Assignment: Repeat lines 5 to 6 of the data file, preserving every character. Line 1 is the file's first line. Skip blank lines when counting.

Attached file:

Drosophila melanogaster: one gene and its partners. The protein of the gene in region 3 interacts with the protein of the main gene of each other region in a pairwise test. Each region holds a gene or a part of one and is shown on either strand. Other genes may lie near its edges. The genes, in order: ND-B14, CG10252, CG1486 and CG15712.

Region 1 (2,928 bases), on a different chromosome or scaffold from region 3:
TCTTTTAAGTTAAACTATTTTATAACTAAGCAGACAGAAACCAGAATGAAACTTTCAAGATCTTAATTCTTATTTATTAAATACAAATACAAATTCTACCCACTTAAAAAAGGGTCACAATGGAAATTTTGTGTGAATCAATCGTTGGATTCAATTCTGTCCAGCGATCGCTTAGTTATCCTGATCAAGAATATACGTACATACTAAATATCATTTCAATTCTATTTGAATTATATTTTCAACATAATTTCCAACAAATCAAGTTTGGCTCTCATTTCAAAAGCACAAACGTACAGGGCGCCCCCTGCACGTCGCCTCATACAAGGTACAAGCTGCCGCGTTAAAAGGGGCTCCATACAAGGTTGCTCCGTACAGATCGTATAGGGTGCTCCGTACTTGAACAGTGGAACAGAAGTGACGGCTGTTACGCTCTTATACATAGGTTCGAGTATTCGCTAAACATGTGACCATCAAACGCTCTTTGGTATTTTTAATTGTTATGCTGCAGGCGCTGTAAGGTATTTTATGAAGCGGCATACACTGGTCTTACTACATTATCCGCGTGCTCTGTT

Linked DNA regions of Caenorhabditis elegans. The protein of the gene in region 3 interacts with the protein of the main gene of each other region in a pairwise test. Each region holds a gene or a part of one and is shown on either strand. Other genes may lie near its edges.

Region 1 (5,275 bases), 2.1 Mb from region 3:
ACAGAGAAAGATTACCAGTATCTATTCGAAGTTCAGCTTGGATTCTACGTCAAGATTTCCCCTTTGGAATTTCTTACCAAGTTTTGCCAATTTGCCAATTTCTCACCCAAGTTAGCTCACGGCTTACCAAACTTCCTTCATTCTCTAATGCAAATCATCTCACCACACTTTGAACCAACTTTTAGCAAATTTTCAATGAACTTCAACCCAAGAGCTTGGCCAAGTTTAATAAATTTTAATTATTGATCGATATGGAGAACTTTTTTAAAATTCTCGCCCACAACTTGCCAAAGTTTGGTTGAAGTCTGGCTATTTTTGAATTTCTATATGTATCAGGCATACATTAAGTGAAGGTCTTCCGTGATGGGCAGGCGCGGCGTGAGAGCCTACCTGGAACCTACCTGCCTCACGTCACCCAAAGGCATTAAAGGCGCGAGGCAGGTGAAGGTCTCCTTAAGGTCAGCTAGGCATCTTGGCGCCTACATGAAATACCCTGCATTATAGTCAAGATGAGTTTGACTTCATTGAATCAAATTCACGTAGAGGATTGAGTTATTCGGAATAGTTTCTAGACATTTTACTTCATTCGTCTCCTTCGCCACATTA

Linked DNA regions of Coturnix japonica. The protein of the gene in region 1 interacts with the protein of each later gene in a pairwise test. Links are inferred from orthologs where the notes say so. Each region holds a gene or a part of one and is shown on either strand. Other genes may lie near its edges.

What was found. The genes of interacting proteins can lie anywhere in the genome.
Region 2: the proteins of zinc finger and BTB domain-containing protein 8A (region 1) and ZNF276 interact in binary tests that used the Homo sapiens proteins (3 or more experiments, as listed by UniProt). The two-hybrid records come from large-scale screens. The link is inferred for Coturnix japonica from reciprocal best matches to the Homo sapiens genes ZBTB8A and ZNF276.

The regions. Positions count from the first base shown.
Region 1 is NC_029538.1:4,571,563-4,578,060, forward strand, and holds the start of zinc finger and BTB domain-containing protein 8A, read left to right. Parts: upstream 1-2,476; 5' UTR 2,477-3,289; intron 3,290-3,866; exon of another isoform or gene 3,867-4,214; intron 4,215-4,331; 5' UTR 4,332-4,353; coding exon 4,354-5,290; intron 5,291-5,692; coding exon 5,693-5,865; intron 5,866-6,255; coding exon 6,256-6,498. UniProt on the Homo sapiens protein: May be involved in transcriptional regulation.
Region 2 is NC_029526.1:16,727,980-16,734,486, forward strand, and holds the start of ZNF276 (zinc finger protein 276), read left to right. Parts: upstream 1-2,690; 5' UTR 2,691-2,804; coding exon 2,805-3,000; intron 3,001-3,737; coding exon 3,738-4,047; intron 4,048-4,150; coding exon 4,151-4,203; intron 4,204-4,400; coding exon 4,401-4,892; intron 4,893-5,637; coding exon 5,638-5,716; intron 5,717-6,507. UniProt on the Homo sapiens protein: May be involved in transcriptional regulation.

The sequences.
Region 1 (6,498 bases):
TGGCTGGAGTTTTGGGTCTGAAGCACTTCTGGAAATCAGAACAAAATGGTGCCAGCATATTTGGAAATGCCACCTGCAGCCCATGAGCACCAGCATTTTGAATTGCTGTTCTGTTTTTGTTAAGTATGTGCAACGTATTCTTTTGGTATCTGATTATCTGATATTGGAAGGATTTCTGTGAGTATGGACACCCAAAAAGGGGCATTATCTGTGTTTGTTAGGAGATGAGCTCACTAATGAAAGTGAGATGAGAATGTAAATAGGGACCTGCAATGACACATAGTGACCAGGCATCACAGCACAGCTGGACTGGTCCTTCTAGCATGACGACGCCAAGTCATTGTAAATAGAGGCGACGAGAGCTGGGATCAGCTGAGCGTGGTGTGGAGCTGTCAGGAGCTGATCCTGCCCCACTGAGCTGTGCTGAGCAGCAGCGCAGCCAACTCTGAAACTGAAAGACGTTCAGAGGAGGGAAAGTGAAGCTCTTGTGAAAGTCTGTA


Region 1 (5,275 bases), 2.1 Mb from region 3:
ACAGAGAAAGATTACCAGTATCTATTCGAAGTTCAGCTTGGATTCTACGTCAAGATTTCCCCTTTGGAATTTCTTACCAAGTTTTGCCAATTTGCCAATTTCTCACCCAAGTTAGCTCACGGCTTACCAAACTTCCTTCATTCTCTAATGCAAATCATCTCACCACACTTTGAACCAACTTTTAGCAAATTTTCAATGAACTTCAACCCAAGAGCTTGGCCAAGTTTAATAAATTTTAATTATTGATCGATATGGAGAACTTTTTTAAAATTCTCGCCCACAACTTGCCAAAGTTTGGTTGAAGTCTGGCTATTTTTGAATTTCTATATGTATCAGGCATACATTAAGTGAAGGTCTTCCGTGATGGGCAGGCGCGGCGTGAGAGCCTACCTGGAACCTACCTGCCTCACGTCACCCAAAGGCATTAAAGGCGCGAGGCAGGTGAAGGTCTCCTTAAGGTCAGCTAGGCATCTTGGCGCCTACATGAAATACCCTGCATTATAGTCAAGATGAGTTTGACTTCATTGAATCAAATTCACGTAGAGGATTGAGTTATTCGGAATAGTTTCTAGACATTTTACTTCATTCGTCTCCTTCGCCACATTA